Fast forward to the approach into the Anacapa turning point, and so far, so good on relative fleet position. All things were good on crew comfort, especially Doc’s home-made PB&J’s (peanut butter and jelly sandwiches for the uninitiated) using potato bread— the best combo ever!
Meanwhile, the Mistral boys way off to leeward practicing the “zero-to-hero” strategy looked like their gamble might pay off. Unusually, the breeze did not keep accelerating on the approaches to the Anacapa turning point, puffs never seemed to climb above 15 kts TWS. It was fantastic conditions for the J/88 as with our A1 chute and staysail flying we were surfing off wavetops at up to 10-12 kts consistently and giving the J/120 headaches just in front of us. The “high road” fleet of boats that included the J/105s, J/109s and a host of others in class were feeling the effects of having to bear off using A1/ A2 kites with lower AWS/ AWA and, therefore, much lower relative boatspeeds.
By the time CRAZY 88 hit the Anacapa left turn, Mistral planed across in front of us and was ahead by at least a mile and we were still in the hunt, we hoped, for a top three position in class. While a number of boats around us turned left in under the lee of the island fairly quickly, we rode a long 13-15 kt wind streak about a half mile past the island before gybing. We’d set the A2 “whomper”, a giant PHRF maxi-size chute, and were flying downwind on a favorable headed starboard shift. Once on the other side of the streak, we gybed in the lift and rode it for at least 2-3nm down the backside of the spectacular cliffs of Anacapa before having to head up and maintain speed to “shoot the gap” between the two massive rocks that form Anacapa island. By this stage, we caught the J/120 POLE DANCER and the 1D35 DEJA VU, both inshore under the island in no wind.
As the breeze filled beneath the gap in the island, those two took off. Since we were outside of them, we then settled into a pure VMC/ VMG course scenario keeping the big A2 Max full with staysail flying at around 145 TWA and steadily flying down the large Pacific swells at 8-9.5 kts in a wind that varied from 8-13 kts TWS. We basically felt like we were on a skateboard zipping down the swells and placing the bow where it felt best and fastest.
And so it went for the next 30 odd miles to Pt Dume. The J/120 ultimately pulled away and a bit to leeward by a mile or so. So did the 1D35. That was our world until the fog settled in near Pt Dume. Approaching Pt Dume at dusk, we took one gybe onto starboard and headed back across Santa Monica Bay. We lost track of the blue chute flying on Mistral, we last saw them going left into Malibu and perhaps the beaches of Santa Monica.
The fog was dense enough that all forms of reference from a steering perspective were literally gone. Toss in a quartering swell. No horizon. No sky. No moon. No stars. Yes, a “detox, de-sense chamber” in real life— better than anything imagined by any NSA/ CIA interrogation unit! Just a blanket of darkness enshrouding the boat and only the gloom of the bow lights on the chute and the glow of the red-lit instruments guiding you. Disorientation was easy, next step was a descent into the darkness of Dostoyevskyian madness.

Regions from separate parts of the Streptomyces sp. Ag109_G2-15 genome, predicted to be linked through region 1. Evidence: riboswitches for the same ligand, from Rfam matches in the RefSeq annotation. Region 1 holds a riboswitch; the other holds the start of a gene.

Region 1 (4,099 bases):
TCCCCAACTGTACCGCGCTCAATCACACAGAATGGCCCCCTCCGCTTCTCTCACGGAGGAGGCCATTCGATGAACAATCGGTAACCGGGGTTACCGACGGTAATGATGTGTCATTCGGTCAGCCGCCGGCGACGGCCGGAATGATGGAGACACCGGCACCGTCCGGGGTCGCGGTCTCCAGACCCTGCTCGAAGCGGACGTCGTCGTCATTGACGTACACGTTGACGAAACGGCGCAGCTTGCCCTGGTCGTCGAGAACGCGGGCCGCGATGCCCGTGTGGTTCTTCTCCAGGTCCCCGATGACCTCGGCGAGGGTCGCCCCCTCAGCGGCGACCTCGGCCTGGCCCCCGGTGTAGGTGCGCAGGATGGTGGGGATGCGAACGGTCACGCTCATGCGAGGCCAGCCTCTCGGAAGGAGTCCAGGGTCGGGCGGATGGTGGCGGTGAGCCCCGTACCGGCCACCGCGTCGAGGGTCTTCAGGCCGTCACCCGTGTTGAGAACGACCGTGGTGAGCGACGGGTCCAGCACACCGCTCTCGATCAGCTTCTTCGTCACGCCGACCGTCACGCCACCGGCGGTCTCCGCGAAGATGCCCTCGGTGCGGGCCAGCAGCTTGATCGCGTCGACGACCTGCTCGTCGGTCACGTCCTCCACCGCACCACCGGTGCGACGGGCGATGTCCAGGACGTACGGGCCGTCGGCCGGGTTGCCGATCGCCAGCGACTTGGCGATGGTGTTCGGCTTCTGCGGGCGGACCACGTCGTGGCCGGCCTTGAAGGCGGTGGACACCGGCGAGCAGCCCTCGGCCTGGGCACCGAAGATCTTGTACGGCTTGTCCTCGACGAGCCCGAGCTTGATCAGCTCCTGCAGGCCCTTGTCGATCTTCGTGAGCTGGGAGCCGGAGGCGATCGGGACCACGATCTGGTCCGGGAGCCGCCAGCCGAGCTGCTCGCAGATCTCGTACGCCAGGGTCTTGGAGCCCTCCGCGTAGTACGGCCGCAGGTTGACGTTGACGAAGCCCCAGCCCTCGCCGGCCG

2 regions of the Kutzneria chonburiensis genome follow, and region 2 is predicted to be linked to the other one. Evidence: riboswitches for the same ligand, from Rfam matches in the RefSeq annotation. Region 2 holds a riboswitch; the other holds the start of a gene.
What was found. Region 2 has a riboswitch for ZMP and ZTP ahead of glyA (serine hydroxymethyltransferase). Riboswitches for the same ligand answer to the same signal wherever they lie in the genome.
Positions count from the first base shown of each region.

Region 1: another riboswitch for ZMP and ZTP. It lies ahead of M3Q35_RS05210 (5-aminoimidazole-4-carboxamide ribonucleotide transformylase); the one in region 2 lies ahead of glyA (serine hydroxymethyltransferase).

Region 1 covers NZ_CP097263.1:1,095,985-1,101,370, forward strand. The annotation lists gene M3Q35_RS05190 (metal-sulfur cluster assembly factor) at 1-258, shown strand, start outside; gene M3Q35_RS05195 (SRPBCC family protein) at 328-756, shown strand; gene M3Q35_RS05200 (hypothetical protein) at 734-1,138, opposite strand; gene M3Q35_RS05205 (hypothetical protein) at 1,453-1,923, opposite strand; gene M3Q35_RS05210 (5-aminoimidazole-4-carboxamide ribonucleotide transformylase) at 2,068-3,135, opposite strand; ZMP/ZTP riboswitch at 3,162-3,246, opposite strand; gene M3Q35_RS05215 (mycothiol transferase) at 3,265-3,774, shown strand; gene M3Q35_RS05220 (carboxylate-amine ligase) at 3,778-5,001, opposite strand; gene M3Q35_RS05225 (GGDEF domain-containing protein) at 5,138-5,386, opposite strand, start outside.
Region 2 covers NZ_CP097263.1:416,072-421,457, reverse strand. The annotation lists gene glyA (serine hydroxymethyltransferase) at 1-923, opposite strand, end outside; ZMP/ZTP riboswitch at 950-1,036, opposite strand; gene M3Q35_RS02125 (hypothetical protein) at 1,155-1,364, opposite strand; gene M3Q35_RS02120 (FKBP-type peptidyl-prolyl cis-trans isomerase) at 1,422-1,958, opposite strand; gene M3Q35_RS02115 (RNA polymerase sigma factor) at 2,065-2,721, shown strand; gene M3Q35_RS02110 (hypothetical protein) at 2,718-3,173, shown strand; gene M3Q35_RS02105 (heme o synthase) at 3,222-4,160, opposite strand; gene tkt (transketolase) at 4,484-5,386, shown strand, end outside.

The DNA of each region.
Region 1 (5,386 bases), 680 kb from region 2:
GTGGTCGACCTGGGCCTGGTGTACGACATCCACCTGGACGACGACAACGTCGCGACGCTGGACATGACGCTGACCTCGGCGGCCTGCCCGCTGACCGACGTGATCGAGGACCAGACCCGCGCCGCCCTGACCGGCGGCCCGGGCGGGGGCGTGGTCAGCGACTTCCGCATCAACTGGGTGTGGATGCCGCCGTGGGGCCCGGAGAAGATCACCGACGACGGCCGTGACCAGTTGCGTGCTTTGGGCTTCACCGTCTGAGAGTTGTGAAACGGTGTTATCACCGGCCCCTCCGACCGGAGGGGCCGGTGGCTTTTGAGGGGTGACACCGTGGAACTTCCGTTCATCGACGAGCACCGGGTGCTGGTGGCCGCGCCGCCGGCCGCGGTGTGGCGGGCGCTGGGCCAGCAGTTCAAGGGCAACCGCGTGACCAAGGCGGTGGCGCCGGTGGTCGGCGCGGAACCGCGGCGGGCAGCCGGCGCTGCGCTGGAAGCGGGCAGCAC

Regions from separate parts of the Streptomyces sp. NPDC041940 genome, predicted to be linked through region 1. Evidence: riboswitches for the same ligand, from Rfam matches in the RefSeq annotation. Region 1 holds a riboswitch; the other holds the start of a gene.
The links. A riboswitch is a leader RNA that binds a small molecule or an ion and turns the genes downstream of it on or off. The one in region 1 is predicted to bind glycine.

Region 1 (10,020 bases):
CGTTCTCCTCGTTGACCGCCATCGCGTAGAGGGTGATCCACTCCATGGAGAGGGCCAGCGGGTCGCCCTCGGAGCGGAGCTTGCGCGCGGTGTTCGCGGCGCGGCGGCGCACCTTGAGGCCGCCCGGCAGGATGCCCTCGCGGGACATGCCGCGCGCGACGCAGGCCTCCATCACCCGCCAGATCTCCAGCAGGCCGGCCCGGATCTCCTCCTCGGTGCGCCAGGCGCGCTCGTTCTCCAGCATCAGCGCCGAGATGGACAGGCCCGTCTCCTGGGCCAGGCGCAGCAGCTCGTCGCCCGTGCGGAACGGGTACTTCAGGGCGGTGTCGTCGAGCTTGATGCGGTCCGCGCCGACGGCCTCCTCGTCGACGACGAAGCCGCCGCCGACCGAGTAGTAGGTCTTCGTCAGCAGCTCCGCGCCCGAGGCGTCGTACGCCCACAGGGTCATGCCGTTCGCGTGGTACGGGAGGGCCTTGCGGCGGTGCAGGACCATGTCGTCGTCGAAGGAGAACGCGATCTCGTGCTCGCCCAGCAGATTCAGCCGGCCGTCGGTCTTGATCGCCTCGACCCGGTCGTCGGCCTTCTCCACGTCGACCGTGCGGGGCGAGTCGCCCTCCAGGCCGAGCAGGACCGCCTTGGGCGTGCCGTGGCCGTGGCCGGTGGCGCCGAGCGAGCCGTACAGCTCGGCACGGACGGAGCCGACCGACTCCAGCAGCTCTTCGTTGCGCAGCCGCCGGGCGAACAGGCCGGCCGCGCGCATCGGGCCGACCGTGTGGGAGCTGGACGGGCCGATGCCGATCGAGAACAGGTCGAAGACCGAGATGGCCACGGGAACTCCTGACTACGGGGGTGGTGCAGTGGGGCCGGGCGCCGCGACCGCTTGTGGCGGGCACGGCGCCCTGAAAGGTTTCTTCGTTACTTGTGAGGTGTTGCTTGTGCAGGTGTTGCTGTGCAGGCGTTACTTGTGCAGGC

To say that Doc had never been “instrument-rated” may be a bit of an understatement, she had done little steering at night offshore despite years of sailing (remember? Her M.O. was sunrise-to-sunset). Many of you that have done offshore races know that feeling of “hallucinatory tricks” that both your eyes and mind can play on you— a result of physical fatigue as well as intense concentration. Mental relaxation can often help you overcome such situations. Focusing on just steering a basic compass course, Doc managed to lock into a “fast, comfort” mode that was loosely based on the fastest TWA of around 135-145.
The further we clawed our way down towards the finish line at KH, the more the wind kept dropping and the more we kept passing boats that simply lost all ability to keep sailing good VMC/ VMG angles with their spinnakers (many twice our size). Throwing in five gybes in the last two miles, we finally clawed our way around the white flashing light at the harbor entrance, doused the A1 and finished under the LM1 jib not having any idea of how we did. We presumed the worst, of course, because there was no way to track what happened to anyone else.
Doc was elated but somewhat subdued. Glad to have finished the race around 2am, but clearly exhausted. So were the rest of the crew. Wendell having trimmed the chute for most of the 14 hours. Sam and Julia for having executed about 40 gybes nearly flawlessly (no joke, we lost count after 25 gybes) and Stu for frying a few thousand tactical brain circuits along the way. It was an amazing effort. And, it’s fair to say that Doc quickly achieved her “IFR” (instrument-rating) certification in offshore racing!
As we departed KHYC around 2:30am Saturday morning, we discovered that we’d won our class, boat-for-boat and on handicap. Doc’s response? “Thank God, Lew (her husband) won’t kill me now!”, she said cracking a smile. Though her husband Lew doesn’t sail, he supports her passion for sailing with friends and is always happy to know the effort was worthwhile and the crew made it home safely.
The post-mortem? Wow, having buried the 1D35 and the J/120 with less than 12nm to go, why didn’t we simply go for the “zero-to-hero” move and go way south for a “one gybe & in” approach? If only we knew what was happening for breeze just south of us. With no wind sensors in the area, it was a tough gamble to make. We knew at least 90% of the fleet was to our left towards the LA beaches, not offshore. When we saw those two boats disappear behind us going south on starboard tack downwind, it was hard to imagine that more breeze lay south and to leeward of our position. So, we persevered and played every shift we encountered. In the end, the crew of Doc’s J/88 CRAZY 88 were proud of their hard work. But, how did those other two boats beat us in by an hour? The mystery remains and the story to be told another day.
– Stu Johnstone.